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Canadian Journal of Public Health

, Volume 108, Issue 5–6, pp e565–e570 | Cite as

Slim cigarette smoking prevalence among Canadian youth smokers: Implications for federal standardized packaging legislation

  • Leia M. MinakerEmail author
  • Hannah Tait
  • Maple Ong
  • Nghia Nguyen
Quantitative Research
  • 1 Downloads

Abstract

OBJECTIVES: Tobacco companies market to females and young people through slim cigarette design features and packaging. This study assessed the prevalence and perceptions of slim cigarette smoking in grades 9–12 student smokers across Canada using multiple data sources.

METHODS: Data from three cycles of the Youth Smoking Survey (2008/2009 to 2012/2013) and one cycle of the Cancer Risk Assessment in Youth Survey (2015) were used. The prevalence and perceptions of slim cigarette smoking among current smokers were compared by sex and grade.

RESULTS: In all surveys, the rate of slim cigarette use was higher among females than males; however, this difference was not statistically significant. In the two most recent surveys, grades 9–10 students had a significantly higher prevalence of use compared with grades 11–12 students. The majority of students (59.8% of females and 53.3% of males) responded, “I don’t know” to the survey item seeking to determine perceptions of harm of slim cigarettes compared with regular cigarettes.

CONCLUSION: Slim cigarette use among Canadian grades 9–12 students represents a small but growing problem. Youths’ uncertainty around the harms associated with slim cigarette use and the effect of slim cigarette packaging and design on harm perceptions indicate the need for product design regulations and further education in Canada.

Key words

Adolescent smoking product packaging 

Résumé

OBJECTIFS: Les fabricants des produits du tabac ciblent les femmes et les jeunes en utilisant les caractéristiques de conception et les emballages des cigarettes minces. Nous avons évalué la prévalence et les perceptions de l’usage des cigarettes minces chez les élèves fumeurs de la 9e à la 12e année au Canada à l’aide de sources de données multiples.

MÉTHODE: Nous avons utilisé les données de trois cycles de l’Enquête sur le tabagisme chez les jeunes (2008–2009 à 2012–2013) et d’un cycle de l’enquête Cancer Risk Assessment in Youth Survey (2015). La prévalence et les perceptions de l’usage des cigarettes minces chez les fumeurs actuels ont été comparées par sexe et par classe.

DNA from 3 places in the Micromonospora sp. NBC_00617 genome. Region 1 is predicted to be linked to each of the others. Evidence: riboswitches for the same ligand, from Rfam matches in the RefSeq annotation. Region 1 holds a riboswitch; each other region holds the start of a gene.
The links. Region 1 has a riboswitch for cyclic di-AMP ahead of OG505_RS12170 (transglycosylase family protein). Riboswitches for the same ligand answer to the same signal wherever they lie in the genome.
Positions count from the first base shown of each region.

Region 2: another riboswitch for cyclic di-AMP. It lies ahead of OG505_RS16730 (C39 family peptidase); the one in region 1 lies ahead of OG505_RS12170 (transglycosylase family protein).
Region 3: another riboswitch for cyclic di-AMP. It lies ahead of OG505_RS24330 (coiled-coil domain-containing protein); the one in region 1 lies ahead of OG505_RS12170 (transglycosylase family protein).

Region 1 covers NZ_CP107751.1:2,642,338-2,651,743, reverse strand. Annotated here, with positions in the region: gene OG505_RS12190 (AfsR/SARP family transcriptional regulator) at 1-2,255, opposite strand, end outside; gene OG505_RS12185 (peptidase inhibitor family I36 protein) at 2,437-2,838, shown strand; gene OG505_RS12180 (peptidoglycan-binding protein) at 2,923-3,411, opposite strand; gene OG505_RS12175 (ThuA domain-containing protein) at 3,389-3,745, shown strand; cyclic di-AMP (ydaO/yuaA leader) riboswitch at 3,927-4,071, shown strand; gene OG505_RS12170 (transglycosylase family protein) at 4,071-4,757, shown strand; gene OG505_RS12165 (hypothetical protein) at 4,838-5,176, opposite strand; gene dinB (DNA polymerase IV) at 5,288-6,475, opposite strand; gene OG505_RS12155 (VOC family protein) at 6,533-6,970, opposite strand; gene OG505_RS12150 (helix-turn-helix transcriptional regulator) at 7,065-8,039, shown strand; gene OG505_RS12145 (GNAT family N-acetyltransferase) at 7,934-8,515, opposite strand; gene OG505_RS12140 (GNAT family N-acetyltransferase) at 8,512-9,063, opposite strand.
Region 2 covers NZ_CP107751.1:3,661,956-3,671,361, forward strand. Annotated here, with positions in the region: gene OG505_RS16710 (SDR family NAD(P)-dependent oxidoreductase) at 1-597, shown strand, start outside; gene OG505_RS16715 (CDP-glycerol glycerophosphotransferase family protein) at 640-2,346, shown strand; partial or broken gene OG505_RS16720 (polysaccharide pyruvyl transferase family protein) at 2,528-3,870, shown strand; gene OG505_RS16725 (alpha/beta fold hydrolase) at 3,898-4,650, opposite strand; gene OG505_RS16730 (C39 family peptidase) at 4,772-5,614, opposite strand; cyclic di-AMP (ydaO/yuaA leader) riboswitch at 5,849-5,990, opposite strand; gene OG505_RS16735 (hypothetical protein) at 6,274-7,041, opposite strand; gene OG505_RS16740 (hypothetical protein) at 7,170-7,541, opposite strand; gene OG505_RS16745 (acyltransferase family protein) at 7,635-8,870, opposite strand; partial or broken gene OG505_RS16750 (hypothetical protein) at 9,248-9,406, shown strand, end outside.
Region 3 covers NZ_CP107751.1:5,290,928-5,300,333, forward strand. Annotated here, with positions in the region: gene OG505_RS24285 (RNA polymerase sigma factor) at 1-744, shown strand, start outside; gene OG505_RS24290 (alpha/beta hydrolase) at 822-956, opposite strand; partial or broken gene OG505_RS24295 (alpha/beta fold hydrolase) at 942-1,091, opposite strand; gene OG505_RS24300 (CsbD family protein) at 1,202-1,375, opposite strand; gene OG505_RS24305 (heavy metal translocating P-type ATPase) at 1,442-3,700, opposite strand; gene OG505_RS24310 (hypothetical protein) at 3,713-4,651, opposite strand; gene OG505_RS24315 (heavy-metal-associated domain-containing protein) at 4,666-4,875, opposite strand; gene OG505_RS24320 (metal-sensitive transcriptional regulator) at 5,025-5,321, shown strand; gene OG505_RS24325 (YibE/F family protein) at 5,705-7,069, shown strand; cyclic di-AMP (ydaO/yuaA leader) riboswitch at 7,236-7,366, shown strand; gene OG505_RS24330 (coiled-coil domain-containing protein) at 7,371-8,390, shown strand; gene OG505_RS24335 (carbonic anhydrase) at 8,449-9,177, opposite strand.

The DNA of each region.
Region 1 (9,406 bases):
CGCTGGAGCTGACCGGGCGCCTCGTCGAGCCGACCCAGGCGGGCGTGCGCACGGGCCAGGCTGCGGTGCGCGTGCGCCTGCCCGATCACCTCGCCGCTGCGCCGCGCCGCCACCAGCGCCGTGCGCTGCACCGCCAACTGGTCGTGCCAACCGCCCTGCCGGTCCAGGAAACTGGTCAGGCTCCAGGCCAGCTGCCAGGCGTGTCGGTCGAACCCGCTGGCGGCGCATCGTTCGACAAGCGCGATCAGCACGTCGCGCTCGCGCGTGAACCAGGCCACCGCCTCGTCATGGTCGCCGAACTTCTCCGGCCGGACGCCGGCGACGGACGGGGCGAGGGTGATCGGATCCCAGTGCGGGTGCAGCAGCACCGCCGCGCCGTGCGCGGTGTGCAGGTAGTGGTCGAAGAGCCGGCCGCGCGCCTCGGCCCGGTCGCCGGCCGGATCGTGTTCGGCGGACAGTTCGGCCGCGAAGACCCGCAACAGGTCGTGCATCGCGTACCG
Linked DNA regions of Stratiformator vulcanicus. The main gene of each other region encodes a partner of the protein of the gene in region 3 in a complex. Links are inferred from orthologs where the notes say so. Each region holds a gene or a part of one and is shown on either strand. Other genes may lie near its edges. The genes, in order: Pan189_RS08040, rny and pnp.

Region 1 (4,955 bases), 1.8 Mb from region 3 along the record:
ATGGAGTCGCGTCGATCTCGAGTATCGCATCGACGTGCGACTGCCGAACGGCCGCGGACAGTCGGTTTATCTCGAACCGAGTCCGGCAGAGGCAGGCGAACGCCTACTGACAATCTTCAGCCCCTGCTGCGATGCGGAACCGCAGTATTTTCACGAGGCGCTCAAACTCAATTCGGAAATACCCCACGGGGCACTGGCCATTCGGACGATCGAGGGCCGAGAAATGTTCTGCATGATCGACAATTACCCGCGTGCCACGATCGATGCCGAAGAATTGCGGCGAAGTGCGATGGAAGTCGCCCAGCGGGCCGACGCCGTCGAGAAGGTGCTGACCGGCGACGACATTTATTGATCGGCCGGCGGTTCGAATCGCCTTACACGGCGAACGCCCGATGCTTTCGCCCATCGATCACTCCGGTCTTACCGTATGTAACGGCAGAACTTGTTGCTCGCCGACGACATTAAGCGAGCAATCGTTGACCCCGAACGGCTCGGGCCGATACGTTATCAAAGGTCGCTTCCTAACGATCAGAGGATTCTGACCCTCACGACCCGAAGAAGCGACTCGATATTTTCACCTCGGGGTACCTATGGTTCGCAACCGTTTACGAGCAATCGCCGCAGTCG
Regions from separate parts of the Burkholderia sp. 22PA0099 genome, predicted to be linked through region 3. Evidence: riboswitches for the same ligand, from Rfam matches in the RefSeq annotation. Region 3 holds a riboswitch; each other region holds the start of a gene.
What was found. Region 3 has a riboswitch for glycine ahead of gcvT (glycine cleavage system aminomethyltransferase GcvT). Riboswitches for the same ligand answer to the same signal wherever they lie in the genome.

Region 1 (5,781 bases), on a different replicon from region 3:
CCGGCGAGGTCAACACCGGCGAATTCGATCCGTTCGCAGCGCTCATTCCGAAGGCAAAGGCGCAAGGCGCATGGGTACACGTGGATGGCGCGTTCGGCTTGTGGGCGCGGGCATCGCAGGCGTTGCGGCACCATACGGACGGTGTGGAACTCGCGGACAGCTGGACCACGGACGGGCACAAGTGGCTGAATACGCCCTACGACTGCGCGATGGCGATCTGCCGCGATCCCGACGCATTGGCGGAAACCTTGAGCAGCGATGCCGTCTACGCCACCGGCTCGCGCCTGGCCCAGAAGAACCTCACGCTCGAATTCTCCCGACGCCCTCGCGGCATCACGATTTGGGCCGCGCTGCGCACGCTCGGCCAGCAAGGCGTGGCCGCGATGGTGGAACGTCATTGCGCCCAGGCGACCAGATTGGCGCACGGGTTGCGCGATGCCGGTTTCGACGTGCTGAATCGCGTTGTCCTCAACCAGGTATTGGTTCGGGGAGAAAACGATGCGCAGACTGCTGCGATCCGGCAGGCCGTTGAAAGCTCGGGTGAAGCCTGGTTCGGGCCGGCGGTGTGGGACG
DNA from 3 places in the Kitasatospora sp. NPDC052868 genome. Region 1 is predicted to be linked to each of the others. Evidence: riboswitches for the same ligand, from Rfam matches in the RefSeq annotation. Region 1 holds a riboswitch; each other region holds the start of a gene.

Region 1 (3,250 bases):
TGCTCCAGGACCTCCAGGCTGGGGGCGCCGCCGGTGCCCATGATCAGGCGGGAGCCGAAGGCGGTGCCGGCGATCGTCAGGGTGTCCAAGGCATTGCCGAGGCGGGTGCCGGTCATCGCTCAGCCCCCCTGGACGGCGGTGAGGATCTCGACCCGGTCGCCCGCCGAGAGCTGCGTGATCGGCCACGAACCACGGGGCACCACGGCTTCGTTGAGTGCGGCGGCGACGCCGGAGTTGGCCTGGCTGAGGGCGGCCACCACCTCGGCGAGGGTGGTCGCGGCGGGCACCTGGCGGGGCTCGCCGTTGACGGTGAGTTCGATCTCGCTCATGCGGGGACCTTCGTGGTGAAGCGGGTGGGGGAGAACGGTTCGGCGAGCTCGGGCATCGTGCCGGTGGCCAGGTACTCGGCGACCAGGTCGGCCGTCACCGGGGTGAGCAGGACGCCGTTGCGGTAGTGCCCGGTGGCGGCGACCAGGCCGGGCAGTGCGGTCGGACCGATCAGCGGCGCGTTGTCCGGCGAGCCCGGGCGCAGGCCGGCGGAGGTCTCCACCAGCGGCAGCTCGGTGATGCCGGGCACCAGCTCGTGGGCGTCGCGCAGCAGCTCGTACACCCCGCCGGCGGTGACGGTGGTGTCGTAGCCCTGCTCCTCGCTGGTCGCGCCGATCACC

RÉSULTATS: Dans toutes les enquêtes, le taux d’utilisation des cigarettes minces était supérieur chez les filles que chez les garçons; l’écart n’était toutefois pas significatif. Dans les deux enquêtes les plus récentes, les élèves de 9e et de 10e année présentaient une prévalence d’utilisation sensiblement plus élevée que les élèves de 11e et de 12e année. La majorité des élèves (59,8 % de filles et 53,3 % de garçons) ont répondu « je ne sais pas » à la question d’enquête visant à déterminer les perceptions des méfaits des cigarettes minces comparativement aux cigarettes ordinaires.

CONCLUSION: L’utilisation des cigarettes minces chez les élèves canadiens de la 9e à la 12e année représente un problème petit mais croissant. L’incertitude des jeunes quant aux méfaits associés à l’utilisation des cigarettes minces, et l’effet des emballages et de la conception des cigarettes minces sur les perceptions des méfaits, indiquent qu’il faut réglementer la conception de ces produits et y sensibiliser la population au Canada.

Mots clés

adolescent tabagisme emballage de produit 

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Copyright information

© The Canadian Public Health Association 2017

Authors and Affiliations

  • Leia M. Minaker
    • 1
    • 2
    Email author
  • Hannah Tait
    • 2
  • Maple Ong
    • 3
  • Nghia Nguyen
    • 2
  1. 1.School of Planning, Faculty of EnvironmentUniversity of WaterlooWaterlooCanada
  2. 2.Propel Centre for Population Health ImpactUniversity of WaterlooWaterlooCanada
  3. 3.School of Public Health and Health Systems, Faculty of Applied Health SciencesUniversity of WaterlooWaterlooCanada

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